While the relationship has changed and evolved, I do miss the the spontaneity that a new relationship brings with it. Just the other day my husband says to me, “did you buy flowers?” This while I had got flowers almost three days ago and were placed in various vases at home. “Bought them myself given I don’t get any from you now,” I said pushing my luck. “Also, I bought these three days ago,” I added. “Wow, I didn’t even notice,” he said. 

So caught up we often get in our routine of work and children that we sometimes forget to notice the things around us. 

So what is it that I miss from 6 years ago? That’s the thing, I cannot seem to really put my finger on it. It could just be the time we had then, most of our time now goes in bringing up the two boys. 

Am I happy? Hell, yes I am 🙂 and who says change is a bad thing? Embrace it, and if you don’t like it, ensure you are vocal enough about it. Don’t sulk or crib about it. Take charge and see the world of difference it makes to your life, lady! 

  
P.S.- husband, if you are reading this, flowers and other material display of love and affection is always welcome. So do keep that in mind. 

Fate?

“You promised you would get it. I worked so hard. I never ask you for anything, this is just not fair, baba,” Rishabh said to his father. “We are not saying we won’t get it, just wait for a little while longer. In a month you turn 18, and then we promise we will,” said Rishabh’s father for the umpteenth time. Rishabh was promised a motorbike if he fared well in his exams and he had, he had secured a distinction in his exams and was the top in his class. Not only had he done exceedingly well in his exams but he had also gone on to secure a medical seat for himself at AIIMS on his own merit without his parents having to pay any donation. Rishabh was truly a gifted child. He worked hard and therefore his demand for the motorbike was completely legit.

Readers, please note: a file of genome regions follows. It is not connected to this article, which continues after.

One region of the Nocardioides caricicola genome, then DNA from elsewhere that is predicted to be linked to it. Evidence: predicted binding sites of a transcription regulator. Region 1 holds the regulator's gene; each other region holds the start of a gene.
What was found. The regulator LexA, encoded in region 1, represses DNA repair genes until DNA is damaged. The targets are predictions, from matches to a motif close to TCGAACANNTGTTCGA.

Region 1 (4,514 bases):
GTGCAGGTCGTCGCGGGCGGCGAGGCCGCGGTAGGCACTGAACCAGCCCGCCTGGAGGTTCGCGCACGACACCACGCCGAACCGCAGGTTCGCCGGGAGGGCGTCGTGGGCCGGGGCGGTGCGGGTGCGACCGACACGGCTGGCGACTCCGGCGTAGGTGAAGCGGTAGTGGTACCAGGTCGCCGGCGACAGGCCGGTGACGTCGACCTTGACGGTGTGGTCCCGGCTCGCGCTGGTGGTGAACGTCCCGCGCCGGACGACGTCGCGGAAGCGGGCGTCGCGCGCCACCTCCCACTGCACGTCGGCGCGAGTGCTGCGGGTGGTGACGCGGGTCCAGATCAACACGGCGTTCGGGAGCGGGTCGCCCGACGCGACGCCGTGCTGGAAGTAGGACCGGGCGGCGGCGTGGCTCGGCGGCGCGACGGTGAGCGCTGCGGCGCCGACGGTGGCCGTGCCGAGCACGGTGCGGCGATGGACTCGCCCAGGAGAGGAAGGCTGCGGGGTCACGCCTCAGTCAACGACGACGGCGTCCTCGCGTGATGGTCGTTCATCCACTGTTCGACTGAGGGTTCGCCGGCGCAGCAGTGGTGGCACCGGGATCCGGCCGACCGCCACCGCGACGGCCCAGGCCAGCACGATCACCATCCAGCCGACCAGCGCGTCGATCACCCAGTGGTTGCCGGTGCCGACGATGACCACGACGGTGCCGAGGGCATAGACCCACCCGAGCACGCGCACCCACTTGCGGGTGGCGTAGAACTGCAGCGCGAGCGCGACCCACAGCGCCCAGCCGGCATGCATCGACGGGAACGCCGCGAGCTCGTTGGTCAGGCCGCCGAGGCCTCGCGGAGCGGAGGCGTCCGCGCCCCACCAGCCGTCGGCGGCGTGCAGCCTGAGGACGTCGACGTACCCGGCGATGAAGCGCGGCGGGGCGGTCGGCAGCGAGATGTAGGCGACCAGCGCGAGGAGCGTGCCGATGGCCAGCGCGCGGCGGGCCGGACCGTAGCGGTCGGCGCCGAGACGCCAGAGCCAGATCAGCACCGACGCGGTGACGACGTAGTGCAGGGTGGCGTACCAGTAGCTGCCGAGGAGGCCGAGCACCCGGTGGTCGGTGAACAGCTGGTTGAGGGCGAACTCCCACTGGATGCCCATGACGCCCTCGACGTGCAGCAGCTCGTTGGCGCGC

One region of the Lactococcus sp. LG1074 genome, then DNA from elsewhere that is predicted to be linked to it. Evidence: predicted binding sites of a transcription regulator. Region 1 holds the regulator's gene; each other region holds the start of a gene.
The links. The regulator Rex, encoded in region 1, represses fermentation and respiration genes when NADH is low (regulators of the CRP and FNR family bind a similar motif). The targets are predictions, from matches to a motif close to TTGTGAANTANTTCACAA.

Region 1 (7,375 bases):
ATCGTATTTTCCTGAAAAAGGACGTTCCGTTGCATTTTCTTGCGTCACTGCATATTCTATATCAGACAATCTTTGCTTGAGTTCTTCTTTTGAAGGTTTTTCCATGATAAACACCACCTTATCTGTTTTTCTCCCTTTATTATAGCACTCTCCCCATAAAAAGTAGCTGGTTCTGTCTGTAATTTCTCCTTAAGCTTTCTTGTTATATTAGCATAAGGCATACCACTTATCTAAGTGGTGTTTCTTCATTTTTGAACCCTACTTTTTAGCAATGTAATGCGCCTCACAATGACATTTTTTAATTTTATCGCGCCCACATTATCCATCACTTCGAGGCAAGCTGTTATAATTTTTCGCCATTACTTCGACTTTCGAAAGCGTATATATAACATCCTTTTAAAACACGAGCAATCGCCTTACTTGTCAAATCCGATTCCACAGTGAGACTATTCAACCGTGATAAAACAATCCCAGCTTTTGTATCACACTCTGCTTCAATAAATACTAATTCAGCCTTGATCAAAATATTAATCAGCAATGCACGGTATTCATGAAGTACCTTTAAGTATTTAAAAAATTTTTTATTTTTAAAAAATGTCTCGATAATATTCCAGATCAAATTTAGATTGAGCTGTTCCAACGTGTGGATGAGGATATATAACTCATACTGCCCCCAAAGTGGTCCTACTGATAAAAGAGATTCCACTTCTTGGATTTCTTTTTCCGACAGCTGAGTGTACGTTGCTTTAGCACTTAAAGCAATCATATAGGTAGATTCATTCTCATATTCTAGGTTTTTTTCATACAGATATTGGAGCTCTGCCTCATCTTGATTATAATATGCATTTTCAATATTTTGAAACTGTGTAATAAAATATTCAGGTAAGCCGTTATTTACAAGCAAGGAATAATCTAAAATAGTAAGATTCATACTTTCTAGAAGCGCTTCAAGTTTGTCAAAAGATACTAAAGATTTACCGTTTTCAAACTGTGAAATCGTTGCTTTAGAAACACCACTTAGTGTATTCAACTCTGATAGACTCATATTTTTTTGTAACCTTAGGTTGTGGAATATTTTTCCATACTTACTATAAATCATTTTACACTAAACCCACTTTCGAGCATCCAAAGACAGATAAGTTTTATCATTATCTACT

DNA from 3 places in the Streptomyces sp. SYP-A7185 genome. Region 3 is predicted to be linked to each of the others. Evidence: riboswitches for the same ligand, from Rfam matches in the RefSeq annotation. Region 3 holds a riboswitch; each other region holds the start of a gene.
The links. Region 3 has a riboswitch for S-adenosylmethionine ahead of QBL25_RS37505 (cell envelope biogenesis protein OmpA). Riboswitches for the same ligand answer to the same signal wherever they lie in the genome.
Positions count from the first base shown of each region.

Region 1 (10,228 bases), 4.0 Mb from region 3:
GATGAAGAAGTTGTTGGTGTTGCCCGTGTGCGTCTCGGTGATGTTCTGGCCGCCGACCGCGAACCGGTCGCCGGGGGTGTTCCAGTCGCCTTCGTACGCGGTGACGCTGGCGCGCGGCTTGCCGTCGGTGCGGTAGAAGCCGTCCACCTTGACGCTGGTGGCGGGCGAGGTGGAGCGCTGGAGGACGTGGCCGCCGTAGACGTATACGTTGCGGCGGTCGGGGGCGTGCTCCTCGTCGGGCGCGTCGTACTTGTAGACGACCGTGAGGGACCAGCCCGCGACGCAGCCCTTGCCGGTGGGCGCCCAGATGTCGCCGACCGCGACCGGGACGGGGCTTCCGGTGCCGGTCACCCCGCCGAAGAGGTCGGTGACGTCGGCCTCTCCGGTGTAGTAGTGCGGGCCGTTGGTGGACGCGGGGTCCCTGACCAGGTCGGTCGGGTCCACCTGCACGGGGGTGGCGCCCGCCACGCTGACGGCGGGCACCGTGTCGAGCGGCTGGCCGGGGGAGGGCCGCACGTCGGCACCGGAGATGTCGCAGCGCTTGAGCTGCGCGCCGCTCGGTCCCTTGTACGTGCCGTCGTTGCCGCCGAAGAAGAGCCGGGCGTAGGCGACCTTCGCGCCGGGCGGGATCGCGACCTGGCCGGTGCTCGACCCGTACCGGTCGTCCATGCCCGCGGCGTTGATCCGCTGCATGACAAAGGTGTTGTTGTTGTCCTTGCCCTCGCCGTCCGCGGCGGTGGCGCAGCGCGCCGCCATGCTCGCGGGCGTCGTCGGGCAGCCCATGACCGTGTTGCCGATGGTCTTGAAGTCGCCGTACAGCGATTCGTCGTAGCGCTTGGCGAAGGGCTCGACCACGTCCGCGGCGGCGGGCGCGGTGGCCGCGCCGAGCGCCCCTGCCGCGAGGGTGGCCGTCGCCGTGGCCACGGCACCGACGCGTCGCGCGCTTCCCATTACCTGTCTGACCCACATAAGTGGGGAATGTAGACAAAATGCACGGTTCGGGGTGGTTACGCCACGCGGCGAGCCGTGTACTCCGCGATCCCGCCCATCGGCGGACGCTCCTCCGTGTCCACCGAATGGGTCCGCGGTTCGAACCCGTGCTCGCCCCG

bike

When most other kids his age were spending money partying and impressing girls, Rishabh would be found spending his time and money in book shops or animal shelters. He was most passionate about both these things. His father, Ramesh, worked in an oil rig and spent a good 8 months away from home. Usha, his mother worked as an administrator in one of the leading hospitals in the city. He was unlike what most people said about single kids. He was the antithesis of the notion people held of single kids; spoilt, bratty, brash.

“How is a month going to make a difference, Ramesh? Why don’t you take him to the showroom this weekend and let him choose the bike he wants,” said Usha. “He has kept his end of the deal. Now it is our turn,” she went on. “ I am not saying I am not going to get it, Usha. Just want him to wait until he turns 18. That’s all. Don’t want him riding a bike before that,” said Ramesh. Rishabh who was passing by their room caught to that last sentence as he crossed their room and said, “baba, is that why you are asking me to wait?” “Come in, Rishabh,” said Ramesh. “Baba, you are going to leave in two weeks time and I want you to be with me when I get the bike, and when I take my first ride in it. Please let’s go this weekend and get it,” he said looking like a little puppy that you just couldn’t say no to. Usha stood in a corner smiling. She knew only too well that Ramesh would eventually say yes and take Rishabh to the showroom.

“Aai, Rahul is celebrating his birthday at this new place called Raasta. Can I go?” asked Rishabh when his parents were having their evening tea. “How come you ask only Aai permission for all this? What about asking me?” Ramesh asked, putting on his stern voice. “ Baba, do I have your permission to go for Rahul’s birthday treat tonight?” Rishabh asked, and they all burst out laughing. “Don’t be too late and make sure someone is dropping you home. Where is this Raasta? And what kind of name is Raasta?” Usha said. “We are old now, Usha. This new generation and their lingo is too much for us, “ said Ramesh. “Neither of you is old, please don’t take off on a tangent now,” said Rishabh smiling at his parents. “Baba, you will have drop me there by 8 this evening. This place is on M.G. Road,” said Rishabh. “That is far, Rishabh. How will you find your way back? I can wait and drive you back home,” said Ramesh.” No, no. Rahul’s birthday is only tomorrow technically. So we will be there until after 12 for sure. I will get one of the guys with a driver to drop me home Baba, don’t worry about that. Just need to be dropped there,” he said.